When Congress enacted ERISA it included specific direction about where a case could be filed and how and where a defendant could be served with process, i.e., given effective notice of suit that compels that defendant to either respond or have a default entered against them. Since ERISA is a statute designed to ensure uniform administration of pension and welfare benefit plans across the country, Congress provided quite a bit of flexibility for both venue, where the case could be filed, and service of process. 29 U.S.C. §1132(e)(2) states that a case can be filed in the district where the plan is administered, where the alleged breach of the plan or ERISA took place, or where a defendant resides or may be found. It goes on to say that service of process can take place where a defendant resides or may be found.
Many of the terms in §1132(e)(2) have legally specific and fairly technical meanings. Their practical effect shows up in a case we handled a few years ago, Peay v. BellSouth Medical Assistance Plan, 205 F.3d 1206 (10th Cir. 2000), that you can read here in the library section of this website.
In Peay we represented two healthcare providers located in Utah and a patient residing in Tennessee. The two corporate defendants resided in Georgia and Alabama, respectively. We sued for unpaid medical expenses in Utah. The defendants argued that they did not have sufficient contacts to Utah to allow suit to go forward here and asked for dismissal of the case or that it be transferred to Georgia. The trial court agreed with BellSouth. We appealed. The Tenth Circuit reversed the trial court and allowed the case to go forward in Utah. To see the ins and outs of how the court interpreted ERISA’s venue, service of process and personal jurisdiction concepts, you’ll have to read the decision. I’d say it's pretty fascinating stuff but that would direct laughter, scorn and ridicule my way.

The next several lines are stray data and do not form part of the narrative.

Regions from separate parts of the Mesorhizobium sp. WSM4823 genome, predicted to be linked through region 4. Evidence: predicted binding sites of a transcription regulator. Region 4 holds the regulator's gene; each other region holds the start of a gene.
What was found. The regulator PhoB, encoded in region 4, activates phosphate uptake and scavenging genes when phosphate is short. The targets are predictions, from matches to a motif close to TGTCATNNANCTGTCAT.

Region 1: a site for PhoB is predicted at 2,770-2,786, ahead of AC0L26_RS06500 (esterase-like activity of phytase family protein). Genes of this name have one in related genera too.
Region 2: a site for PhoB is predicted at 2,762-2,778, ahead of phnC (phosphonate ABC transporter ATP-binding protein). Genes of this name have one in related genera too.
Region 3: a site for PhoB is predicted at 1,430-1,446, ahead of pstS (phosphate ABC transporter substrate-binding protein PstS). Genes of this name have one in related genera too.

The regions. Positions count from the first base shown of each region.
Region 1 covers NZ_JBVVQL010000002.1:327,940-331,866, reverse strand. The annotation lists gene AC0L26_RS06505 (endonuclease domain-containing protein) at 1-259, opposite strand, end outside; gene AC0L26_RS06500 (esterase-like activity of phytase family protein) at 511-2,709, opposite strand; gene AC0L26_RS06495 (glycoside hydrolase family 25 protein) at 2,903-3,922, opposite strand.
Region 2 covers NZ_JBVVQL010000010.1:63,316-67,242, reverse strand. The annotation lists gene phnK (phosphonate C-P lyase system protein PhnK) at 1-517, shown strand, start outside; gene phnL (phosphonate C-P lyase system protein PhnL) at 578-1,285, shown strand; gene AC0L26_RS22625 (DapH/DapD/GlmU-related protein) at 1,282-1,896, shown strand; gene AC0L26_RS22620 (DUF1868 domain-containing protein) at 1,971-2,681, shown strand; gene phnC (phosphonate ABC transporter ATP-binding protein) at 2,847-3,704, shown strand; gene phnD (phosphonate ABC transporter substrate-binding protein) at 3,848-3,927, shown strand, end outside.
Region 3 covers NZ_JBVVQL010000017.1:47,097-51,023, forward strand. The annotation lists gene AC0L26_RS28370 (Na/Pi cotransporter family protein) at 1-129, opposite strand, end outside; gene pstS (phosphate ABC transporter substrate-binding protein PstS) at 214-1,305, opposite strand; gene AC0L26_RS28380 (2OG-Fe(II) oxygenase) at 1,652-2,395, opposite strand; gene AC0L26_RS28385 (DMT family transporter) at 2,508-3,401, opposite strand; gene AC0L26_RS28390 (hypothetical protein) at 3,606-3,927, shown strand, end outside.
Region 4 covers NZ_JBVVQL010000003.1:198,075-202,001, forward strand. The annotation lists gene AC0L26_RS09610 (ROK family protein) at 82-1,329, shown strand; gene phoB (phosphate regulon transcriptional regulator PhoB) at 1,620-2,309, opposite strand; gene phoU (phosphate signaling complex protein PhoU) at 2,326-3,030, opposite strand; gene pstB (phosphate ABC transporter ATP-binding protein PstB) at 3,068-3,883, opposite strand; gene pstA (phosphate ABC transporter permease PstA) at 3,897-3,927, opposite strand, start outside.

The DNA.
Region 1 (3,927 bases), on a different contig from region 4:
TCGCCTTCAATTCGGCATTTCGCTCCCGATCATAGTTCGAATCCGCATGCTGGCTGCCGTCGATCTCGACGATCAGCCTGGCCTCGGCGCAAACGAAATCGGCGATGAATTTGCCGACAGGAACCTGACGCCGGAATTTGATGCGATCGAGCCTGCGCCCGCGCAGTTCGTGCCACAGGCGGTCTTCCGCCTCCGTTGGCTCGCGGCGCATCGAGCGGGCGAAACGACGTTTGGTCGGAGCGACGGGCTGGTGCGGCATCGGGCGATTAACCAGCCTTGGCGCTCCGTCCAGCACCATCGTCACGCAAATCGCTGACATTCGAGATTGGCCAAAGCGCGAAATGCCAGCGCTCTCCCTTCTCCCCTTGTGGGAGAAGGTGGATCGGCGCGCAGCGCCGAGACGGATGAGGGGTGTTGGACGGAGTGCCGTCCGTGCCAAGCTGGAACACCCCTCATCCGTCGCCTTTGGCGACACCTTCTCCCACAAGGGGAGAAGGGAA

The short version is that you can sue ERISA defendants, especially corporate defendants, just about anywhere in the U.S. of A. Only if the location a plaintiff chooses to sue would "make litigation so gravely difficult and inconvenient that . . . [the defendant] unfairly is at a severe disadvantage in comparison to his opponent" will the case be dismissed. That’s a tough burden for defendants to carry off.
For a different take on ERISA’s venue, service of process and personal jurisdiction principles, see Judge Easterbrook’s opinion in Board of Trustees v. Elite Erectors, Inc., 212 F.3d 1031 (7th Cir. 2000). It’s an even more expansive view of ERISA’s venue provision than Peay. Regardless of the topic, Easterbrook is an entertaining read.